- Availability While scarce at introduction, Lightning accessories and adapters are still not widely available as many 3rd companies appear to be forgoing upgrading hardware for the new connector. In many cases require a 30 pin to lightning adapter from Apple, but these may not work with the latest 5C and 5S models of iPhone.[neutrality is disputed]
- Revenue With Lightning Apple can collect licensing fees.
Lightning vs USB Type-C
In December, 2013, the USB 3.0 Promoter Group announced a new "USB Type-C" specification, "expected to be published by the middle of 2014" - although it is presumed that, "Products using the [type C] connector won’t appear for another 18 months or so after that." As listed by the Promoter Group, the key characteristics of USB type C are similar to many Lightning characteristics/differences/perceived advantages when compared with existing USB micro type A/B connectors. The announced type-C, "Key characteristics…include:
- An entirely new design…" [Type-C plugs/sockets will not be (mechanically) backward compatible with current/previous USB connectors. "The Type-C specification, will define passive…adapters to allow users to use their existing products"]
- "New smaller size - similar...to the existing USB 2.0 Micro-B" [and therefore also similar to the existing Lightning connector]
- "Usability enhancements – users will no longer need to be concerned with
- plug orientation…" [The type-C connector, like Lightning, will be 'reversible']
- [or] "cable direction…" [The type-C connector will support bi-directional hosting - presumably via mandatory USB OTG support - eliminating the need for different type A ("Host") and type B ("Peripheral") connectors.]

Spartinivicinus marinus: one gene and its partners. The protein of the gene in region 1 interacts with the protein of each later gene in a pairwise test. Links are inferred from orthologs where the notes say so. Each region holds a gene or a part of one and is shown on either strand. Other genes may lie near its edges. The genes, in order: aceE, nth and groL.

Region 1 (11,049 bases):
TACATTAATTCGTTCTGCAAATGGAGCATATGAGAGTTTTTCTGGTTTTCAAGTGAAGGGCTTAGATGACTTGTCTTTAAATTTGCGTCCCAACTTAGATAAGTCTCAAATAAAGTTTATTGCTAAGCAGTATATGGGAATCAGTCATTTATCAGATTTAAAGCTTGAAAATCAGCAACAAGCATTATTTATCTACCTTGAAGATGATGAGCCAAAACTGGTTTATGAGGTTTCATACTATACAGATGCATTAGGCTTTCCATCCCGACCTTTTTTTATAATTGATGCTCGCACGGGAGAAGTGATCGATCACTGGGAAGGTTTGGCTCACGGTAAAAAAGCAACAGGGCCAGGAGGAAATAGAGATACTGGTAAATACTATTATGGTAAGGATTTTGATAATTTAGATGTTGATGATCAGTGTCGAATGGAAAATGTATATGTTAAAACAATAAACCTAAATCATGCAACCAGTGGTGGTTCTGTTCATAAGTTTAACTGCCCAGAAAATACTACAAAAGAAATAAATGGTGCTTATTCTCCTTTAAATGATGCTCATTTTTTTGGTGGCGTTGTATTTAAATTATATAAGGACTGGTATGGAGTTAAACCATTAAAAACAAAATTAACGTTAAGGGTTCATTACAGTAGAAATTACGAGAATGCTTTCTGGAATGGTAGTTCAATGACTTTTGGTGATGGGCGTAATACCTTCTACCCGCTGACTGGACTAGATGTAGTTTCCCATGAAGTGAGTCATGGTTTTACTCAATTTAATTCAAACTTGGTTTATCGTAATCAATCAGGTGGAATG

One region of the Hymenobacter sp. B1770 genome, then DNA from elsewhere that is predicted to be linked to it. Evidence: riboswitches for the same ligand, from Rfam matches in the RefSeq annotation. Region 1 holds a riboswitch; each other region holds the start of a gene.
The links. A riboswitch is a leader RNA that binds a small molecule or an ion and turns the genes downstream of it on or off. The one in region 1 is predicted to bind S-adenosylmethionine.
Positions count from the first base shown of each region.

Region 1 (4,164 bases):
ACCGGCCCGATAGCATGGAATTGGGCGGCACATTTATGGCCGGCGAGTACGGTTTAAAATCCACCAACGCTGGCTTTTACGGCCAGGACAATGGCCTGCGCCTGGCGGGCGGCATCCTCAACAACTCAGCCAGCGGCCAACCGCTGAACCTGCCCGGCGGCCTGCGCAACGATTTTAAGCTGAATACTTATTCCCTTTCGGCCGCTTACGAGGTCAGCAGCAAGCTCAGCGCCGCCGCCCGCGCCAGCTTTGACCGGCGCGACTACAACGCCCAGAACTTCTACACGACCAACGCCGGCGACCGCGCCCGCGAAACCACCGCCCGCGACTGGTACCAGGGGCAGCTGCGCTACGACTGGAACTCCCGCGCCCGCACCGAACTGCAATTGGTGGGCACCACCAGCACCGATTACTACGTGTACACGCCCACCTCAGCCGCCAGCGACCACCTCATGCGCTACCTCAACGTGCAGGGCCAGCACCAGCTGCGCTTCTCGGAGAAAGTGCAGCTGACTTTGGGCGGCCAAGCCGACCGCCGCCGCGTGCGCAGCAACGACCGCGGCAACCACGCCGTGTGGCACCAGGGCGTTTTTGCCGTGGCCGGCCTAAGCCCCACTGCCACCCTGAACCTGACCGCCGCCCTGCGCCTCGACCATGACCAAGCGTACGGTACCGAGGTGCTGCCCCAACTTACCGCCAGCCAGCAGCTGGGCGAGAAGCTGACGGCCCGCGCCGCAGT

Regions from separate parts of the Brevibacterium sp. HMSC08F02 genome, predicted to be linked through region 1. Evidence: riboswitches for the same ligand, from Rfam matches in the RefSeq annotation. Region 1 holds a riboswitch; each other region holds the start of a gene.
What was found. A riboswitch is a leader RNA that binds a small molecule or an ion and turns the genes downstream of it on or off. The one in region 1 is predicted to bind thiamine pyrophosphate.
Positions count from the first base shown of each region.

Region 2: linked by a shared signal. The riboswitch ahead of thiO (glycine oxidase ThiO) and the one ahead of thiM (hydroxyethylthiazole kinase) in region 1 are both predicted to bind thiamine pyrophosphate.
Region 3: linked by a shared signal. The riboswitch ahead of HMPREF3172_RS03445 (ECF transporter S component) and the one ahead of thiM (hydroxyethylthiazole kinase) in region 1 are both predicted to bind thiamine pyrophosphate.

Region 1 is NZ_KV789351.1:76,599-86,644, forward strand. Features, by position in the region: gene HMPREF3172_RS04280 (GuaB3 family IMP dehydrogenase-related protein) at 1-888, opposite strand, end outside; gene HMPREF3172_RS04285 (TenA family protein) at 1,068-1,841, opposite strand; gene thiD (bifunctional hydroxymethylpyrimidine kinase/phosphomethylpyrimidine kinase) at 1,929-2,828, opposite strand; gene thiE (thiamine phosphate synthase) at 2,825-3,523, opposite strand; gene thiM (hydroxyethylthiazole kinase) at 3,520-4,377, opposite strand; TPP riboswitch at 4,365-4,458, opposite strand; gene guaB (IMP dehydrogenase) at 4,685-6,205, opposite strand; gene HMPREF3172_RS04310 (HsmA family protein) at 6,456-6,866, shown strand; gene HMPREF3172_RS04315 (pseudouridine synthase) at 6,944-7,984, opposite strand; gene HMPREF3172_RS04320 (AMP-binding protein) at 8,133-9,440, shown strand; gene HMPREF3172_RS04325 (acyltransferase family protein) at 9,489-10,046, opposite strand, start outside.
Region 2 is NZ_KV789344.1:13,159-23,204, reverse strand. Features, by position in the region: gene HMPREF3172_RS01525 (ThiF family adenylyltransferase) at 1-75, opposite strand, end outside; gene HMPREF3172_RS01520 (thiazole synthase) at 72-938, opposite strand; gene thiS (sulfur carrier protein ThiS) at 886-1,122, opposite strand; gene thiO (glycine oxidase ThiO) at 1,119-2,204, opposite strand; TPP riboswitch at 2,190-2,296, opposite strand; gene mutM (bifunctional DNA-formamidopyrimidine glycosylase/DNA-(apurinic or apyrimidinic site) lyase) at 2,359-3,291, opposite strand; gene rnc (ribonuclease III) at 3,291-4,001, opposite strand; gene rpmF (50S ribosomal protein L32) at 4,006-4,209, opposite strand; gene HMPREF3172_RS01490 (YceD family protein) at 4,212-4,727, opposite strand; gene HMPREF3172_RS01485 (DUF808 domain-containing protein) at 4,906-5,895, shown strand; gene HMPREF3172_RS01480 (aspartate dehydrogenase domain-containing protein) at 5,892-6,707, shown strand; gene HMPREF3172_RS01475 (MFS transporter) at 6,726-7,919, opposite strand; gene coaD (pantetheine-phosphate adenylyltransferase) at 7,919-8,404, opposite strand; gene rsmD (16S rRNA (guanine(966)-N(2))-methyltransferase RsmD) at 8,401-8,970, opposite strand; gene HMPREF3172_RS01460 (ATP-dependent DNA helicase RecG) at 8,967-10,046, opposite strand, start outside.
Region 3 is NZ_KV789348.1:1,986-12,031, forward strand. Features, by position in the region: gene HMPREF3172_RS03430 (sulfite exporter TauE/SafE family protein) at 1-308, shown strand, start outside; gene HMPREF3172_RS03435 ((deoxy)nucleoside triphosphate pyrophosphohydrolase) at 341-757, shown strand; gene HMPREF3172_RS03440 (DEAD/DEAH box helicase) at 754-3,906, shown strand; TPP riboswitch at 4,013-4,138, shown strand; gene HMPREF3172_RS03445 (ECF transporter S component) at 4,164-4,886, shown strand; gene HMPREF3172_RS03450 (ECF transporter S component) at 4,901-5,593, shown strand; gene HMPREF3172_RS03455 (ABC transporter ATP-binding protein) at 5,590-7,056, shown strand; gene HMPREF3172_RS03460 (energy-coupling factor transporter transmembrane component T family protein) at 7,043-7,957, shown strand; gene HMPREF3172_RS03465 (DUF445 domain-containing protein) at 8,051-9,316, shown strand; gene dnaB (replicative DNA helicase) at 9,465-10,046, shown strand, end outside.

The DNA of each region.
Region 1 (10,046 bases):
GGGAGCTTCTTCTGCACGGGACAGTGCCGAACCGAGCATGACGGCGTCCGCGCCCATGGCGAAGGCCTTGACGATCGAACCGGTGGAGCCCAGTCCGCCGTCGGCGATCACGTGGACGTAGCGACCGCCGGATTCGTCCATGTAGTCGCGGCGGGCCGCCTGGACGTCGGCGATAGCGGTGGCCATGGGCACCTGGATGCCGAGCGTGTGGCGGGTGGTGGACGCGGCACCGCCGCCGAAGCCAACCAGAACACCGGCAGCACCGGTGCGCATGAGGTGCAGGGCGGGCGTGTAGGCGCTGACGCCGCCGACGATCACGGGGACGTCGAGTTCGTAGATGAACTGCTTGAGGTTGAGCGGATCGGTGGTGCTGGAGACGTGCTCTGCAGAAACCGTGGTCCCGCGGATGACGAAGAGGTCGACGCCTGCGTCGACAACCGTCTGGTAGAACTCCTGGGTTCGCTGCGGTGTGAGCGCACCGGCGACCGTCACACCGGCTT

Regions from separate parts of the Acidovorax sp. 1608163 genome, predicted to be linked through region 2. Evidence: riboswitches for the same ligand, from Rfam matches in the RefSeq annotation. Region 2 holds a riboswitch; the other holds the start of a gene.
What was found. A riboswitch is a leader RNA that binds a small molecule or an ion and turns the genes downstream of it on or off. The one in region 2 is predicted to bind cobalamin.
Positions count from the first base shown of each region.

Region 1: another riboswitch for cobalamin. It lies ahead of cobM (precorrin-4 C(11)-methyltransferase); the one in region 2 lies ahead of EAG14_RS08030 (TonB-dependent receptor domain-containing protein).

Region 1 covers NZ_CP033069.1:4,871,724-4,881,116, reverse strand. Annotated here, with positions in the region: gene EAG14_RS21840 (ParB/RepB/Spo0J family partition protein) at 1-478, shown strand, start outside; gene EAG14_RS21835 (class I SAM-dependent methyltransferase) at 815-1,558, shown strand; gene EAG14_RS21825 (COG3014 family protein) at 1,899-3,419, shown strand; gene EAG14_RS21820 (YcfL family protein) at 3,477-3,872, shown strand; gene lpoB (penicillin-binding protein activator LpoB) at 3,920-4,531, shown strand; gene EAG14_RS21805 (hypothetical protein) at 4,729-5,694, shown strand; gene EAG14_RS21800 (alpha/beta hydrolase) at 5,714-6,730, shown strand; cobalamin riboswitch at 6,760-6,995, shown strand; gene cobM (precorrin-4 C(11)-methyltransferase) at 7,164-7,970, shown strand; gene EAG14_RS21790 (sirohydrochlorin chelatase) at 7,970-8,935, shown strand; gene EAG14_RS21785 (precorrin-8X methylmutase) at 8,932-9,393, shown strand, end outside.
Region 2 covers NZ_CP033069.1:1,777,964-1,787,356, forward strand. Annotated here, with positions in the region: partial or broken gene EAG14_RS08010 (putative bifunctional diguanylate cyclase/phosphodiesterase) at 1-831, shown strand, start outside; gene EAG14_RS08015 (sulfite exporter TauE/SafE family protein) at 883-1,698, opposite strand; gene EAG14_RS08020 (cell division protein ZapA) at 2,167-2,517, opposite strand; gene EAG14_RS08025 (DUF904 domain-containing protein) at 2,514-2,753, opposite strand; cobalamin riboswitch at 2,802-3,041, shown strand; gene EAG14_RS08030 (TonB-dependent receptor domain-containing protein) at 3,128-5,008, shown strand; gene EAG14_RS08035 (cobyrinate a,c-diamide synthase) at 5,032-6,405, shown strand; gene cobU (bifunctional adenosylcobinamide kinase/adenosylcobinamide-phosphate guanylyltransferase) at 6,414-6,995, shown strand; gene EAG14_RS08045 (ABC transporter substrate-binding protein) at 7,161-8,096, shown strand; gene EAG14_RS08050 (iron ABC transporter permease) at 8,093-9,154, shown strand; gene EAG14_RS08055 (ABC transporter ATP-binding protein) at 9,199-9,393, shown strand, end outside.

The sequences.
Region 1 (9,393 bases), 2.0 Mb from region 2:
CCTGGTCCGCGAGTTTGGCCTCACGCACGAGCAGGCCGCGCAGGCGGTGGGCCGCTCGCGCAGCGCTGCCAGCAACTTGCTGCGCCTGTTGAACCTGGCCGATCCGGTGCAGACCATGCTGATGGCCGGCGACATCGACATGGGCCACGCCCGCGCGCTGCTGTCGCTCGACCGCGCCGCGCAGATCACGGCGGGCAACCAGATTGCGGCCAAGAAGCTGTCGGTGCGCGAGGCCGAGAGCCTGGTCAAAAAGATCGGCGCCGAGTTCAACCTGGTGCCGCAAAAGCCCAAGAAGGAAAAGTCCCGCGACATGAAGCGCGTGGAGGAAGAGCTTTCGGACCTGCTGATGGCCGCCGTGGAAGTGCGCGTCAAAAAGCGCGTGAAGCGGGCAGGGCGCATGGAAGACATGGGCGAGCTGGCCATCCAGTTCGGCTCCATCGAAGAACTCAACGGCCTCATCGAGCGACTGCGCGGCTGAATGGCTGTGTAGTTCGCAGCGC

- "…scalable power charging" [like Lightning, USB type-C promises higher electric current handling capabilities - reportedly through support of the existing USB Power Delivery specification.]
- "Scalability – the connector design will scale for future USB bus performance"
iPhone charging port controversy in Europe
Although Apple smartphones are compatible with "chargers" that conform to the European common External Power Supply (EPS) standard, Apple does not include a micro-USB charging port on their mobile phones. A micro-USB-to-Lightning adapter or the supplied USB-to-Lightning cable is required to connect Apple's iPhones with a common EPS or to any other USB port/charger/power supply. In a 2013 amendment to a "Proposal for a Directive of the European Parliament … relating to ... radio equipment" the European Committee on the Internal Market and Consumer Protection included a recommendation for "…A renewed effort to develop a common charger...". The amendment does not specify if the "common charger" being proposed (that would apply to many other types of "radio equipment" beyond smartphones) would be the same as the current European common EPS or something new/different. The proposal also does not indicate whether - like the common EPS standard - the use of connector adapters would be accepted for compliance. Some observers believe adapters would not be acceptable - requiring Apple to provide phones in Europe with a charging port different from the current Lightning port. The European Parliament is expected to sign the proposal into law in March, 2014. Once signed into EU law, member states will then have two years to transpose the new regulations into national laws and manufacturers will have an additional year after that to comply.
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|Wikimedia Commons has media related to Apple Lightning.|
- Wingfield, Nick & Chen, Brian X. (May 5, 2013). "Accessories No Longer Tethered to Apple". The New York Times.